CIO

Workflow Gone Wrong

If you're planning to implement workflow management software -- or to create a solution of your own -- you need to learn about the most common mistakes.

When implemented incorrectly, applying workflow to processes actually reduces efficiency, increases costs and generates a lot of internal friction in the company. Here are some trouble spots to look for.

  • Who's going to bell the cat? "It's a mistake to buy a product without thinking through who's going to carry out the implementation," says Freddy May, CEO of Quask. The actual implementation can be done in-house, by a consultant or even by the vendor.
  • Lack of process definition. By definition, workflow applies to a process. But a process is not a collection of random business activities. It is a single stream of activities connected in a specific order. If what you're trying to improve with workflow isn't an actual process, you'll end up with a dysfunctional mess.
  • Also, make sure the process is amenable to workflow. "You should not try to automate activities that are too flexible or too poorly structured," says Wilhelm Ederyd, a technical project manager at Bonver, a major Scandinavian distributor of home entertainment products. "If you do, the solution will be useless to the end users, since the workflow is too rigid and does not allow them to perform their job tasks."

  • Thinking too big. Size your process to your resources and tackle the problem from the bottom up. Almost all processes are composed of smaller processes. The best strategy is to break the process into bite- sized chunks.
  • Striving for perfection the first time out. "Don't try to implement a 100 percent solution in the first place," says Michael Cybala, director of program and product management transactional solutions for Open Text Corp. in Waterloo, Ont. Canada. "Cover 85 or 90 percent of the business requirement and then learn where you can get better."
  • Ederyd agrees: "Do not try to implement the perfect process from the start or you will get bogged down with the complexity and users and management might lose interest in the project."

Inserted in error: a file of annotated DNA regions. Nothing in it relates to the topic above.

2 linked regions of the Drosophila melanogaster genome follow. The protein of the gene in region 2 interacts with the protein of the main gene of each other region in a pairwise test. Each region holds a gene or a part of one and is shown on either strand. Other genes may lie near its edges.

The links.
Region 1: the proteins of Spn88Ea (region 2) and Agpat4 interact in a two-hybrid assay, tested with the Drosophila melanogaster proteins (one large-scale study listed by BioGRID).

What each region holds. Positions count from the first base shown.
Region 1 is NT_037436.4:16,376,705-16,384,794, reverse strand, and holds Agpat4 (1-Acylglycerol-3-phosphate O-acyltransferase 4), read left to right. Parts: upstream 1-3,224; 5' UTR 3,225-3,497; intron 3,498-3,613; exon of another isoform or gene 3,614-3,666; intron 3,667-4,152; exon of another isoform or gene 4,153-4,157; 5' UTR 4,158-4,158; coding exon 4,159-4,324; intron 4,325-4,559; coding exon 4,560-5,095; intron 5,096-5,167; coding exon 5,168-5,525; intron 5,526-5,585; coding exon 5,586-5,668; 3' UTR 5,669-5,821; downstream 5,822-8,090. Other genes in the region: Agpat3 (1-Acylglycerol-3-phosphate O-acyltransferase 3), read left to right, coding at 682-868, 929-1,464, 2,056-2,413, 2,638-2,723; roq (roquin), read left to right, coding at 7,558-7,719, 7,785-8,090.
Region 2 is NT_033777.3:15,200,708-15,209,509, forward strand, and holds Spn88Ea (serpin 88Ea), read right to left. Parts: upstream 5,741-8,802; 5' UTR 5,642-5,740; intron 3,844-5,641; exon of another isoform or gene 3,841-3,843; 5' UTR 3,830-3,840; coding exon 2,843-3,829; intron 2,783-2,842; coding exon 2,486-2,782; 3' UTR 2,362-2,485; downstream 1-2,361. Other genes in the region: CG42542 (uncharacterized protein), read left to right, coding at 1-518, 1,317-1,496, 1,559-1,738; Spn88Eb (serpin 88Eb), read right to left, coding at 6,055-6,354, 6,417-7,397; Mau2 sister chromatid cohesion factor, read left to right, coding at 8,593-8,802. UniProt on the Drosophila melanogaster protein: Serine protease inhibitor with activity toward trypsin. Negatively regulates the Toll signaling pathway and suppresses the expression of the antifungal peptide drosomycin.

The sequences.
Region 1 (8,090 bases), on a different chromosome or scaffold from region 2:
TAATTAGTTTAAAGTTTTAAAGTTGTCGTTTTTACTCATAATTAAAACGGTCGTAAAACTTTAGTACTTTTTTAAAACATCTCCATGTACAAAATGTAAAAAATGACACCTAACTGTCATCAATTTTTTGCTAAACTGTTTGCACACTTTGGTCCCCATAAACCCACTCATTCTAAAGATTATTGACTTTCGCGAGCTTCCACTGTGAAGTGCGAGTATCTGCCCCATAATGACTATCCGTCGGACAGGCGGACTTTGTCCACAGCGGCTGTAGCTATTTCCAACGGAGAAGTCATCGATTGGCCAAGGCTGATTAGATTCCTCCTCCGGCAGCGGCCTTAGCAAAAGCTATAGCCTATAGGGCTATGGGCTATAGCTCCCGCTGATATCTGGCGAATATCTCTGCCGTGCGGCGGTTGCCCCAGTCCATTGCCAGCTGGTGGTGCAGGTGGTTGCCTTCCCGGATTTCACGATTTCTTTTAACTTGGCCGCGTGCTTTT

• Improving the wrong thing. It's easy to waste money applying workflow to the wrong processes. "Wrong," in this case, means processes that return minimal or no value for being improved. It's vital to pick your targets carefully -- especially in the beginning.
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  • Failing to get buy-in. As with any change in an organization, it's important to have the key players on board with the plan.
  • Ignoring the human element. Almost by definition, implementing workflow means combining systems and people. If the people don't understand the process, and its benefit, they aren't likely to cooperate enthusiastically.
  • Re-engineering the whole organization at once. While some approaches to improving an company's function, such as ERP, have to be applied to the entire organization essentially simultaneously, workflow is process-based. That means it's inherently bottom-up and it's easy to implement one process at a time.
You may intend to improve every process in the organization, and as you gain more confidence you may work on several processes at the same time, but starting small and building block by block decreases risk and improves chances of success.

"If you start with 20 or 30 processes you're missing out on the opportunity to learn on the job," says May.